Studying economics he got his first lesson in "applied" supply and demand economics when he bought a scrap Simca car gearbox for £10 from a Gallowgate Rab C Nesbit scrap man. After Strathclyde his dreams came true with graduate training in Ford at last in the automotive business. That was where egos were enormous and internecine management politics the daily routine. The managers were focussed on politics and here he was introduced into terms such as DCs, umbrellas and desk polishing. He naively got inveigled in a senior management fracas and was faced with his first direct manager who detested graduates being openly hostile. Sandy's stories took us to his Volvo career and an introverted Swedish accountant, a bitter Glaswegian personnel manager, an eccentric Brazilian/ Yorkshire millionaire, and a Scottish penniless charismatic entrepreneur who became Scotland's first billionaire developing Stagecoach which he grew to 35000 employees and gaining a Knighthood on the way, Sir Bryan Souter. William Wright CBE the owner of Wrightbus was a Volvo business partner from 1980 and Sandy complimented this unassuming leader for his determination, enthusiasm and the establishment of one of NI's biggest employers.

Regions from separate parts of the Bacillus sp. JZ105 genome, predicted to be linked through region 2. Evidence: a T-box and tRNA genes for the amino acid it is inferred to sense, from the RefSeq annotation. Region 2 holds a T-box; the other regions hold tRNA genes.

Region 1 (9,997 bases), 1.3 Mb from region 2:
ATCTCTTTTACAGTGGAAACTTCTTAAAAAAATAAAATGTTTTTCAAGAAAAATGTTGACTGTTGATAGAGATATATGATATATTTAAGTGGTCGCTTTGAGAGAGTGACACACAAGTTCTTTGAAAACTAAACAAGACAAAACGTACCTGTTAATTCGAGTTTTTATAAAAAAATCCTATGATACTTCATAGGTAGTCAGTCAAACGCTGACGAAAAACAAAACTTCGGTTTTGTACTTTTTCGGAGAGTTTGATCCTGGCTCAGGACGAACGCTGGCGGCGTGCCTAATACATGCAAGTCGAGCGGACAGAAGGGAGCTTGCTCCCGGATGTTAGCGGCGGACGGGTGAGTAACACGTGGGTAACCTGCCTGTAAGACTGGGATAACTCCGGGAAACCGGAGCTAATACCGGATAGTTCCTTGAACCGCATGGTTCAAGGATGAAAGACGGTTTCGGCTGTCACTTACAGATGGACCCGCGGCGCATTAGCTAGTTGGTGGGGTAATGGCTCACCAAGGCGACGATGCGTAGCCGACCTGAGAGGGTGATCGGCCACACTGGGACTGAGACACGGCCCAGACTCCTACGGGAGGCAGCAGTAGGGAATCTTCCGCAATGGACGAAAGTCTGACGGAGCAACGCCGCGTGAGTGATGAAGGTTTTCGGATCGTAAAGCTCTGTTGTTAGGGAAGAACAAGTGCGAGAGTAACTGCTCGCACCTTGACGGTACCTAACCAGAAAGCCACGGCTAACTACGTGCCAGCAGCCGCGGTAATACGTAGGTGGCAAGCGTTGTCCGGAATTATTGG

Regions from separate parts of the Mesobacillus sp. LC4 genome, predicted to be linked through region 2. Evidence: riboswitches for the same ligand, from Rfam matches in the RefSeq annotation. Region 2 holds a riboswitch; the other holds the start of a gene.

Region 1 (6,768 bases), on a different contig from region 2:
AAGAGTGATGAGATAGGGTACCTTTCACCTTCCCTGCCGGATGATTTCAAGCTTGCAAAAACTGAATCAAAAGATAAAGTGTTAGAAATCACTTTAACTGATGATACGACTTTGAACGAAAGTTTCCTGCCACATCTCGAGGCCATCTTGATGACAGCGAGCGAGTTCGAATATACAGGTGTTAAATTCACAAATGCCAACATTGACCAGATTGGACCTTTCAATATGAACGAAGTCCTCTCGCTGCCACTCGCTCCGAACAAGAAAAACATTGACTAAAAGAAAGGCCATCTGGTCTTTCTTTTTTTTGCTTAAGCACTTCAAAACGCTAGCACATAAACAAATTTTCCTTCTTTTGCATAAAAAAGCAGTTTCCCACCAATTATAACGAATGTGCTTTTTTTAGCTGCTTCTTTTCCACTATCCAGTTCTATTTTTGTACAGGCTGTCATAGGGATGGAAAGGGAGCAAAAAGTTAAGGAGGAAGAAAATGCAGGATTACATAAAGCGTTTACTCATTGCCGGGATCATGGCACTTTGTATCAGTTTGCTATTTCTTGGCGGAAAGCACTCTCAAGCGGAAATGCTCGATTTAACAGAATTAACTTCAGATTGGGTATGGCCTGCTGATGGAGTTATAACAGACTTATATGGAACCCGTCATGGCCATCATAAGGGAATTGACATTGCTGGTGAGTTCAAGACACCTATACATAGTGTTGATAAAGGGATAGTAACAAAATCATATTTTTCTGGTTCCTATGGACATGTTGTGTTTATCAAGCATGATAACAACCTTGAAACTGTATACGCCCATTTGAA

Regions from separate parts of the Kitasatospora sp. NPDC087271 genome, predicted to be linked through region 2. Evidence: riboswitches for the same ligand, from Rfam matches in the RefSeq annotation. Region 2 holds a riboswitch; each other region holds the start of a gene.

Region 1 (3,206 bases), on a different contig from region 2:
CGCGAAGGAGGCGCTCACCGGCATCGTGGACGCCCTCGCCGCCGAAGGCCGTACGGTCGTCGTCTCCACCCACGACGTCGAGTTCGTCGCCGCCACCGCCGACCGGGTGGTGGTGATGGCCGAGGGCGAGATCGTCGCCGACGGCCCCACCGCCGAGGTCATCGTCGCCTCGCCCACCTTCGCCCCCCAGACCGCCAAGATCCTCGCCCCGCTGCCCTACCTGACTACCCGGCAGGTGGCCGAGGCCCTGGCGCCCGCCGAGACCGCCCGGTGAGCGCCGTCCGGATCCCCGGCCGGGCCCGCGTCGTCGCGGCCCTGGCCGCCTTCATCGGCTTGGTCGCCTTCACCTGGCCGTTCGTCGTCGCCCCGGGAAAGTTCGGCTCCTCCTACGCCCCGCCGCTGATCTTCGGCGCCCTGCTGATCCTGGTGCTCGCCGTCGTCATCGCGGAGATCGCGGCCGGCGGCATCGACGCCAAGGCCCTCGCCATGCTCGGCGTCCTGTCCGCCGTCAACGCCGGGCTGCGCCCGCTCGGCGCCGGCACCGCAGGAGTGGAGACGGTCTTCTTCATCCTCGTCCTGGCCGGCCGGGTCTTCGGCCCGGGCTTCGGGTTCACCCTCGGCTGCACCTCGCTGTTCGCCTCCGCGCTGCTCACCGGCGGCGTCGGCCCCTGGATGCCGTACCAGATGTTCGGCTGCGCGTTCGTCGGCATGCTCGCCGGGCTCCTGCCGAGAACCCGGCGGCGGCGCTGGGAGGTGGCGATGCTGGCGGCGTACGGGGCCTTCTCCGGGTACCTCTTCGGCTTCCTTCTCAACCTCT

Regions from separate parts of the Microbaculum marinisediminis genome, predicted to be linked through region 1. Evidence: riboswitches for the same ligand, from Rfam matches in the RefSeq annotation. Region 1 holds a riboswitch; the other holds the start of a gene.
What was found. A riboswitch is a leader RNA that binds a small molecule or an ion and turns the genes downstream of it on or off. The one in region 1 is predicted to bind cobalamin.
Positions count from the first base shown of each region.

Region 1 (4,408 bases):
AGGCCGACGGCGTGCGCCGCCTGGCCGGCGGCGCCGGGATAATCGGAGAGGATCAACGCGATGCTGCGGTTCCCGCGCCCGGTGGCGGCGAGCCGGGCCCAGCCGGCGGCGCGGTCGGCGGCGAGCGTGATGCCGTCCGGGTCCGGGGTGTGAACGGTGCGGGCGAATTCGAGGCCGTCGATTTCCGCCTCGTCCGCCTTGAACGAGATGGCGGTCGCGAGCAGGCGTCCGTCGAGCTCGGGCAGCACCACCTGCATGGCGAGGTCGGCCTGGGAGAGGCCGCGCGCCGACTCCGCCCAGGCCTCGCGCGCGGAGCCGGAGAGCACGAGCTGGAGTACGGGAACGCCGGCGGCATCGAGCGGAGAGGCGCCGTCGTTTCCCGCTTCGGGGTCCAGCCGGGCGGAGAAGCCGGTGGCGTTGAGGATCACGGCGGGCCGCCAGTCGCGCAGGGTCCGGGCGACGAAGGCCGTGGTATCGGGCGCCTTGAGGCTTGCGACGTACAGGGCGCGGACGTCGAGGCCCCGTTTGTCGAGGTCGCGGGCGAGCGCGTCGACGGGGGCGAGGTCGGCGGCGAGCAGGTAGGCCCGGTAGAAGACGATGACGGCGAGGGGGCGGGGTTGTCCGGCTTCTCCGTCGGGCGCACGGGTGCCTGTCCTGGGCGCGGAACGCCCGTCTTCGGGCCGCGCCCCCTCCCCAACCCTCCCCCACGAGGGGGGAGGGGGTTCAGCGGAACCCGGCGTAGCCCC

He concluded with his dealings with another millionaire the quirky Paul Sykes a Barnsley scrap man who grew to a property developer and is now the main funder of UKIP.

Time precluded Sandy from covering his ego contacts in Indonesia China & Sweden.

11th August - Mr Martin Denanny

Mr Martin Denanny